Will you be able to feed your family in ten or fifteen years? Mass starvation in industrialized countries due to climate change – in the near future – is a real probability, according to Michael Brownlee, author of Taking Back Our Food Supply.
Things Go Better with Degrowth
What if we told you the coming climate catastrophe MAY not turn out to be as bad as we all thought? I’m not sure I’m ready to buy that, but one of our guests on this episode tells us just that. IPCC worst-case scenarios seem to forget peak oil. Limited fossil fuel supplies on the planet could be a factor. But don’t break out the champagne; we still have enough fossil fuels to screw things up pretty badly. See what you think!
Our two guests for this episode:
Dr. James Ward, a sustainability science and ecological engineering researcher and educator from the University of South Australia.
Professor Paul Sutton from the Department of Geography & the Environment at the University of Denver.
Love is in the air on Valentine’s Day, so this seems the perfect time to learn what you can do to green up your wedding. With over 2 million weddings per year just in the U.S., greening your wedding can make a real difference. The Center for Biological Diversity’s Sarah Baillie shares low-impact wedding tips from the new Wildlife-Friendly Wedding Guide. Listen for more tips and information. And by all means get the guide if you have a wedding to plan!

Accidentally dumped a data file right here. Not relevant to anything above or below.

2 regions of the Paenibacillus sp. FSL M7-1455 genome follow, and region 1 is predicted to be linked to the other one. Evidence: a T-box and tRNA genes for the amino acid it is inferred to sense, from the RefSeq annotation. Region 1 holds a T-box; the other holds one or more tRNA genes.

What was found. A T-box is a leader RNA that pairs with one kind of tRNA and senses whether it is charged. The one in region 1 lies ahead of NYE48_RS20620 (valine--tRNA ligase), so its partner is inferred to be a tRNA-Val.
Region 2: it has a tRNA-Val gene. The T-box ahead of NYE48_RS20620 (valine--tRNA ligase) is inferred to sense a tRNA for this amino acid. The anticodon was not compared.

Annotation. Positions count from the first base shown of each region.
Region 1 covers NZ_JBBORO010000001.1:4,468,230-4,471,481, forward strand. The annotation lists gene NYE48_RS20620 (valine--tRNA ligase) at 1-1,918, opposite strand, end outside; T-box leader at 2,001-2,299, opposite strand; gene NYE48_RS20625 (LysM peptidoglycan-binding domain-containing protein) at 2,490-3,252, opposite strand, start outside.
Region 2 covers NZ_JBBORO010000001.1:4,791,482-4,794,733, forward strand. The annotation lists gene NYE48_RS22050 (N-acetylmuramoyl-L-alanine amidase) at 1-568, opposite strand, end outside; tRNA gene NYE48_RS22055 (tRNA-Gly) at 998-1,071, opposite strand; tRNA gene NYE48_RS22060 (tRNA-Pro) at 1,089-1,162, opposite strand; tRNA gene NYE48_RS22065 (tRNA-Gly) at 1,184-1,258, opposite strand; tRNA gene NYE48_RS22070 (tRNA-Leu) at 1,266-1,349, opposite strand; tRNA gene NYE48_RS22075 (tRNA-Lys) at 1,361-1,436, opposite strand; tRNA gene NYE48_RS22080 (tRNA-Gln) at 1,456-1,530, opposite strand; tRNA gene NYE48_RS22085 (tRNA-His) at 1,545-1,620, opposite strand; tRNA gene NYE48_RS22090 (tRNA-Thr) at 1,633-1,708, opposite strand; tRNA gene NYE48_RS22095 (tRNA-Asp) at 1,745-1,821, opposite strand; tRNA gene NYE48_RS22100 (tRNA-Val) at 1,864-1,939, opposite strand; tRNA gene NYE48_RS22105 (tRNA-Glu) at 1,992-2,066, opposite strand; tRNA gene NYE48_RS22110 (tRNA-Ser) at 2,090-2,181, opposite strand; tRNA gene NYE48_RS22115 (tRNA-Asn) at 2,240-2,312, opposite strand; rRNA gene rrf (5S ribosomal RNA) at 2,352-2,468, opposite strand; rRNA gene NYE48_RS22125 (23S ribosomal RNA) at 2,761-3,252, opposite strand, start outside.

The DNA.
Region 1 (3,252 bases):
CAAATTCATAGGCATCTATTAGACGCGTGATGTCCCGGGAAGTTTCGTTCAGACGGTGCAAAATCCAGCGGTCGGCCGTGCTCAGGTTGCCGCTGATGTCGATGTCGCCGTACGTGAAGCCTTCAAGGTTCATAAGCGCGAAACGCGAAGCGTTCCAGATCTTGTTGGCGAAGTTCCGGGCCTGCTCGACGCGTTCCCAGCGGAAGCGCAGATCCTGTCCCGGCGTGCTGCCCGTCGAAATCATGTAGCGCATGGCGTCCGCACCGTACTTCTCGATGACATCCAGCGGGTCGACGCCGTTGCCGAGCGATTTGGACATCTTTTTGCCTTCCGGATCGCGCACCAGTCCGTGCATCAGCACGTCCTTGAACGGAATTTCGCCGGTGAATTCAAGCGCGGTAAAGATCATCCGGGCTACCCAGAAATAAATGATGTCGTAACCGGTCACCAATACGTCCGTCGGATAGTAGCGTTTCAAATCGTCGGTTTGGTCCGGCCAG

Your choice of wedding location can make a big difference. So can menu choices. Did you know a vegetarian menu has 75% less emissions than a meat-based menu? For a vegan menu the reduction is 90%. And have you considered that renting attire for the wedding party vs. buying can substantially cut your wedding’s impact? Attending a wedding has its share of impacts and costs. According to LendEDU, the average wedding attendee spends $1,386 per wedding.
When you’ve had a tough day and need some comfort, do you go for a long hike and commune with nature, or do you get on Amazon? What gives us joy, yet what do we strive to achieve? Are we in dominion over nature, or are we part of nature? Suez Jacobson (believe it or not, an economics professor) shares why she produced the film Wild Hope, which premieres February 23, 2019 at the Colorado Environmental Film Festival.
The film includes Naomi Klein, Bill McKibben, George Monbiot and several other luminaries, including Patagonia CEO Rose Marcario.
Host Dave Gardner also engages Jacobson in a fascinating conversation about the shortcomings of college-level economics education. She also shares how she has begun teaching economics.
How do we handle the despair of knowing we may not win this battle with climate change (which is really a battle with ourselves)? Should we keep fighting? And if we do, WHO needs to be making the drastic changes we know are needed to avoid the worst of climate change disaster? Is it you and me? The big corporations? Or is it our elected policymakers? Are we assuming too much personal responsibility for goosing climate change or not enough? Are we in such a dire situation that we shouldn’t even bother “greening” up our lives, because that is so far from enough?
In this episode former UK Guardian columnist and author of All You Need is Less, Madeleine Sommerville, joins host Dave Gardner to ponder these questions.